John and Gerry's    Orchids of Britain and Europe
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Anacamptis longicornu
 

This species was first described from Algeria in 1789 and its name (long-horn) refers to the length of the spur.  It has spent most of its  scientific existence as an Orchis in the O. morio  group but recent studies have determined that it more correctly belongs with the genus Anacamptis.

It is a distinguished and  highly attractive plant that has a largely southern Mediterranean distribution covering the Balearic Islands, Malta, Corsica, Sicily, sothern Italy and north Africa. In  much of its range it's a rare orchid but in Mallorca it's comparitively common and in Sicily, although sometimes local, can be abundant.

A. longicornu is easily recognizable as an A. morio group member but is unlikely to be confused with either A. morio or A. picta as it shows several clear distinguishing features. Like its close relatives, it exhibits a  strong propensity to vary in colour and can be found in forms that at one end of the scale are reminiscent of A. morio and at the other (and more typically)  have a deep purple lip that contrasts strongly with a very pale, sometimes white hood.  Hypochromatic plants are relatively common.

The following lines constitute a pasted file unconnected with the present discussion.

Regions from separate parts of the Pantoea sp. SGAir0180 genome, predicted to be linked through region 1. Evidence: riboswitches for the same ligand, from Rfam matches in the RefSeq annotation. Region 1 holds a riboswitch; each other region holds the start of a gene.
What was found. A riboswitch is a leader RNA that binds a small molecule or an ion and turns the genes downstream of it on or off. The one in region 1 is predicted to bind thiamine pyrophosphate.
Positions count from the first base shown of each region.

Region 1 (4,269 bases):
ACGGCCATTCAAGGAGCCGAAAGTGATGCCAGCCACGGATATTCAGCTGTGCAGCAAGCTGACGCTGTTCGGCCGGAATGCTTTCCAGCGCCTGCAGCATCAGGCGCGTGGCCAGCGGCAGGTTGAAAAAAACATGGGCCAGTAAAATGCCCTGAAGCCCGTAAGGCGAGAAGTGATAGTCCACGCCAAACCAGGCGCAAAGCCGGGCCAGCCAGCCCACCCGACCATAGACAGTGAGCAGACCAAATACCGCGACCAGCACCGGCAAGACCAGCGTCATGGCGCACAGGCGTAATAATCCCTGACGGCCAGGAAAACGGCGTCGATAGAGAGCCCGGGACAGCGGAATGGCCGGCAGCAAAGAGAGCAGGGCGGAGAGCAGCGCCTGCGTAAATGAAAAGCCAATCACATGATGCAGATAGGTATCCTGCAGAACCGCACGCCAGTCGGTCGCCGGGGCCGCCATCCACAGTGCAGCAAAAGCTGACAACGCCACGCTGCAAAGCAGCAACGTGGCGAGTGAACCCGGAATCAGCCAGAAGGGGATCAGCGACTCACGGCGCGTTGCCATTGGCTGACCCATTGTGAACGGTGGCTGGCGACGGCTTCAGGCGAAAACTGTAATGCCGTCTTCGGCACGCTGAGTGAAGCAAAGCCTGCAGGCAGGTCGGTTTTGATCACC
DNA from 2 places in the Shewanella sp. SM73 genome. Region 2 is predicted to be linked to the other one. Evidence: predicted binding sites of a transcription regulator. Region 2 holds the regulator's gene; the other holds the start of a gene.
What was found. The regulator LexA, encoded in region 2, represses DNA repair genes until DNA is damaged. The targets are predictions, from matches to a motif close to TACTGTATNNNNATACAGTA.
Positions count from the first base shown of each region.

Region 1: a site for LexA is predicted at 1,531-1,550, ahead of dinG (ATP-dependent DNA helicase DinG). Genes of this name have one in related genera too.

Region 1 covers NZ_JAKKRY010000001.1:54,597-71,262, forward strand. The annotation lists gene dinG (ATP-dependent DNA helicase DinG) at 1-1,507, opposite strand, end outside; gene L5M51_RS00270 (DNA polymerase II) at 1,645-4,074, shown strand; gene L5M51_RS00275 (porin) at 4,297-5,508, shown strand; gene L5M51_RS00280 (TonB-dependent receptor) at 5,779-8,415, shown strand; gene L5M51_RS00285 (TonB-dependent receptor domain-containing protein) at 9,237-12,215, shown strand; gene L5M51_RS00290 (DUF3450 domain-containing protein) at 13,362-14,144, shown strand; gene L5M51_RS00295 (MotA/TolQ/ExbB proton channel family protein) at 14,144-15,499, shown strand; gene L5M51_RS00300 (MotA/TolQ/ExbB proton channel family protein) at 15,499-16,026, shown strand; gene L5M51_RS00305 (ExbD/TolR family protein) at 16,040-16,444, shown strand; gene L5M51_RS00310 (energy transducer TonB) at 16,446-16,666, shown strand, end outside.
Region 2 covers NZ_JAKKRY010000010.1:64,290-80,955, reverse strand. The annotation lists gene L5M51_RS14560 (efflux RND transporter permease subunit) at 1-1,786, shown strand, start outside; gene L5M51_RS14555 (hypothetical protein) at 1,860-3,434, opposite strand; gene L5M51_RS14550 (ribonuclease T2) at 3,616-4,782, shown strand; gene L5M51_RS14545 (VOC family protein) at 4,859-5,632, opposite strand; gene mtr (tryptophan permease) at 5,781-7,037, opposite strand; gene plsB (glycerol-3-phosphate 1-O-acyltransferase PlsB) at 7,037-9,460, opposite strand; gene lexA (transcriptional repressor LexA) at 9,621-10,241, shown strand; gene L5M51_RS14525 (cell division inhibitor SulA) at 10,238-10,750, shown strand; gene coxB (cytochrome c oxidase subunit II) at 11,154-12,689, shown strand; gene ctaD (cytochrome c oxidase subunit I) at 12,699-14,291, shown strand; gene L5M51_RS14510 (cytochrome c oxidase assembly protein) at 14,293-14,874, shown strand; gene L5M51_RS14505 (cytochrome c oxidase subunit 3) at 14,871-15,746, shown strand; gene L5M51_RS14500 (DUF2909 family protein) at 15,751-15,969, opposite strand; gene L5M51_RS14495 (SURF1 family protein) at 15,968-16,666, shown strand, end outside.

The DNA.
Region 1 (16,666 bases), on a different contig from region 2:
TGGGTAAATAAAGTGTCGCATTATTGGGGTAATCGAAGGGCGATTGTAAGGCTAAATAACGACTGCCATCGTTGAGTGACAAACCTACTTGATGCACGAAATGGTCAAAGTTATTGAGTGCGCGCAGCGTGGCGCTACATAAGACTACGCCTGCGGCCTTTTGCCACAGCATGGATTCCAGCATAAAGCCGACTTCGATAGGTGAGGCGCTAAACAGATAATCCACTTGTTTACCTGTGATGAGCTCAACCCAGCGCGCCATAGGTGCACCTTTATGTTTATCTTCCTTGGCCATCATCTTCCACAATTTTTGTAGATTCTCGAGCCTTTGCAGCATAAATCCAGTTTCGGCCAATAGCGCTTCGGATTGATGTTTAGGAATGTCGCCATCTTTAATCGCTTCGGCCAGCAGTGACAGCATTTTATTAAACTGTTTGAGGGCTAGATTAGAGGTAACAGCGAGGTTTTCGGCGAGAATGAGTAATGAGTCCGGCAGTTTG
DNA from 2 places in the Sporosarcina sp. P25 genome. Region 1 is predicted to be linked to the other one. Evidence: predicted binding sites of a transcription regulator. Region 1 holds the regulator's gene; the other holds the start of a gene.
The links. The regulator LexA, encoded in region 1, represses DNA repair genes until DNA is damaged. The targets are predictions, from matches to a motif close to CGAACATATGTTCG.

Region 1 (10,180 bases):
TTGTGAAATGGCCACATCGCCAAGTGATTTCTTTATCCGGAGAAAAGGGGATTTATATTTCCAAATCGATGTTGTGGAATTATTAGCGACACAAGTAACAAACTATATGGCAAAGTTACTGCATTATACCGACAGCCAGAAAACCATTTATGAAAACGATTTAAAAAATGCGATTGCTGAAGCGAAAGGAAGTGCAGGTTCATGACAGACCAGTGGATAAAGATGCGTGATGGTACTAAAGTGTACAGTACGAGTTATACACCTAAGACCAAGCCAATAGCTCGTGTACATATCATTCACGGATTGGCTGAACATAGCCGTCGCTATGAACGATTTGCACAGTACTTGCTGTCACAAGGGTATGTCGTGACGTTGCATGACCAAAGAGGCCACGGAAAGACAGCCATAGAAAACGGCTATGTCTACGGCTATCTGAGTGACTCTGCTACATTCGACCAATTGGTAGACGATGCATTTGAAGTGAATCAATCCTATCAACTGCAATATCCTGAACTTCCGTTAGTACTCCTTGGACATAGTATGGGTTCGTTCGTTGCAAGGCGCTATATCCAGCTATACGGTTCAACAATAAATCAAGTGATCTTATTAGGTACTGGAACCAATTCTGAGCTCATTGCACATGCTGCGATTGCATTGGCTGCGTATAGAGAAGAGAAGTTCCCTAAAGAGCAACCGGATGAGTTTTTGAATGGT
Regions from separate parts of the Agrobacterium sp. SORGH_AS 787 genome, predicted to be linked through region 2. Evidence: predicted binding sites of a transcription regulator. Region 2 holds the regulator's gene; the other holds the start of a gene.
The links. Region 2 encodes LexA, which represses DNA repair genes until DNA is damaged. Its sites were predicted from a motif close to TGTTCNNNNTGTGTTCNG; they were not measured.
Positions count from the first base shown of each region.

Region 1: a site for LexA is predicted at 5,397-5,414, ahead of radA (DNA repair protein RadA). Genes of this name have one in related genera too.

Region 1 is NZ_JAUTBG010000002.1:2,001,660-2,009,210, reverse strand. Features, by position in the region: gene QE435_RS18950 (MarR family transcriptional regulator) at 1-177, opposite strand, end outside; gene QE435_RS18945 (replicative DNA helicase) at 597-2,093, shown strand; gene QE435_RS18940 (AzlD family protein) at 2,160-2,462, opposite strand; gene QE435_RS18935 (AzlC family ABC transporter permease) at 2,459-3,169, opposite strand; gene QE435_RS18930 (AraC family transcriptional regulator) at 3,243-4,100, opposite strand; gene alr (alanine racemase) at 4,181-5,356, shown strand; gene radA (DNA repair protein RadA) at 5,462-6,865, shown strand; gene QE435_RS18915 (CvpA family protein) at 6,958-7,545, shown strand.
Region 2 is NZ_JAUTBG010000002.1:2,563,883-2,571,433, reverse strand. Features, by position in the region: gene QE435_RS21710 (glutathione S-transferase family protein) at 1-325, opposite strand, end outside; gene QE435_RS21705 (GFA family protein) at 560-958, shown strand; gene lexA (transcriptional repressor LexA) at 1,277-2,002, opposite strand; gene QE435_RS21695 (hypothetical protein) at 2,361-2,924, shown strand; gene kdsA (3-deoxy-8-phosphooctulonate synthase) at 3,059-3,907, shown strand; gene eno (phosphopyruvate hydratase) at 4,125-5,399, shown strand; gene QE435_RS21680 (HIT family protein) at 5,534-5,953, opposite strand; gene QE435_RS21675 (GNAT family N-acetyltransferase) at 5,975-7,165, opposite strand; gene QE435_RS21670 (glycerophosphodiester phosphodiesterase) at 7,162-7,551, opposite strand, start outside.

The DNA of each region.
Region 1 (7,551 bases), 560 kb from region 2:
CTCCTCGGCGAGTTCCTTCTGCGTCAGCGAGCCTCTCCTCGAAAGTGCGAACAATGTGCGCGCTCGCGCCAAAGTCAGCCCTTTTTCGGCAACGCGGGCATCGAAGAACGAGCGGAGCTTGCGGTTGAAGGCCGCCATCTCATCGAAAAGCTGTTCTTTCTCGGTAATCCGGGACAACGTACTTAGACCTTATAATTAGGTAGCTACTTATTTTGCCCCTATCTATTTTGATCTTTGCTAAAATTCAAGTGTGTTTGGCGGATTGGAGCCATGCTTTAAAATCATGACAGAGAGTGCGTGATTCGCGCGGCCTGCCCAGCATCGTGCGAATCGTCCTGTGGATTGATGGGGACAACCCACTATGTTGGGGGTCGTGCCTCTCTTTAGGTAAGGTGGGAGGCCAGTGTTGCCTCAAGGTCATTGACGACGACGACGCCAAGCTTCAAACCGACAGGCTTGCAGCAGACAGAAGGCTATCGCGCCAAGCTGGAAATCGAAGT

Where a plant superficially resembles A. morio the differentiating factor is the spur, in A. longicornu it is noticeably longer than the lip whereas the spur in A. morio and A. picta is shorter. The shape of the spur also differs in that it is thickened  at the end and reminiscent of a small club (when viewed from the front).

The pictures are from Sicily and Mallorca and it's interesting to note that the examples from the latter  island (photos 1,3 and 8) show much greater colour contrast than the Sicillian plants.